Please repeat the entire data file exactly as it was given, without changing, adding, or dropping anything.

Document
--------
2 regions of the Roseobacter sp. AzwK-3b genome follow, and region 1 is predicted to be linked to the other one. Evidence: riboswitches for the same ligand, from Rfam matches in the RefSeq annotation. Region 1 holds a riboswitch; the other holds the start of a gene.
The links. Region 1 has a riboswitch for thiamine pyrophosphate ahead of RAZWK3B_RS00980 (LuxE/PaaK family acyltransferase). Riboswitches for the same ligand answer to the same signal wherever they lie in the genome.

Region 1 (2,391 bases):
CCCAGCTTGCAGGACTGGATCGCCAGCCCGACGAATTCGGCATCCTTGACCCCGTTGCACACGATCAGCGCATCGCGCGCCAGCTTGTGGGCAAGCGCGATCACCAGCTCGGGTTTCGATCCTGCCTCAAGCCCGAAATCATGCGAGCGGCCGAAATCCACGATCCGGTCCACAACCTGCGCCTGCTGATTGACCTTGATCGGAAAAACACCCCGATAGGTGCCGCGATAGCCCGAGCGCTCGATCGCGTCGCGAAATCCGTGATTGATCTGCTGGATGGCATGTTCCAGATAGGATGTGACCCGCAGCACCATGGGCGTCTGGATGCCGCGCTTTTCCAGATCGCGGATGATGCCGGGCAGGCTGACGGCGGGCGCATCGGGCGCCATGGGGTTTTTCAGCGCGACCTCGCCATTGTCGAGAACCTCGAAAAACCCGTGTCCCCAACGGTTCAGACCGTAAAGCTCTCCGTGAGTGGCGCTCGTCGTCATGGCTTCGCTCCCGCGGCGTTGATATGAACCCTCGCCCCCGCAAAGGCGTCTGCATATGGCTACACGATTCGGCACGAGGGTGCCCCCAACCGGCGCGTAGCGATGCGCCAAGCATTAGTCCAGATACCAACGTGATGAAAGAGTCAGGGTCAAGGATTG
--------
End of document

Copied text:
2 regions of the Roseobacter sp. AzwK-3b genome follow, and region 1 is predicted to be linked to the other one. Evidence: riboswitches for the same ligand, from Rfam matches in the RefSeq annotation. Region 1 holds a riboswitch; the other holds the start of a gene.
The links. Region 1 has a riboswitch for thiamine pyrophosphate ahead of RAZWK3B_RS00980 (LuxE/PaaK family acyltransferase). Riboswitches for the same ligand answer to the same signal wherever they lie in the genome.

Region 1 (2,391 bases):
CCCAGCTTGCAGGACTGGATCGCCAGCCCGACGAATTCGGCATCCTTGACCCCGTTGCACACGATCAGCGCATCGCGCGCCAGCTTGTGGGCAAGCGCGATCACCAGCTCGGGTTTCGATCCTGCCTCAAGCCCGAAATCATGCGAGCGGCCGAAATCCACGATCCGGTCCACAACCTGCGCCTGCTGATTGACCTTGATCGGAAAAACACCCCGATAGGTGCCGCGATAGCCCGAGCGCTCGATCGCGTCGCGAAATCCGTGATTGATCTGCTGGATGGCATGTTCCAGATAGGATGTGACCCGCAGCACCATGGGCGTCTGGATGCCGCGCTTTTCCAGATCGCGGATGATGCCGGGCAGGCTGACGGCGGGCGCATCGGGCGCCATGGGGTTTTTCAGCGCGACCTCGCCATTGTCGAGAACCTCGAAAAACCCGTGTCCCCAACGGTTCAGACCGTAAAGCTCTCCGTGAGTGGCGCTCGTCGTCATGGCTTCGCTCCCGCGGCGTTGATATGAACCCTCGCCCCCGCAAAGGCGTCTGCATATGGCTACACGATTCGGCACGAGGGTGCCCCCAACCGGCGCGTAGCGATGCGCCAAGCATTAGTCCAGATACCAACGTGATGAAAGAGTCAGGGTCAAGGATTG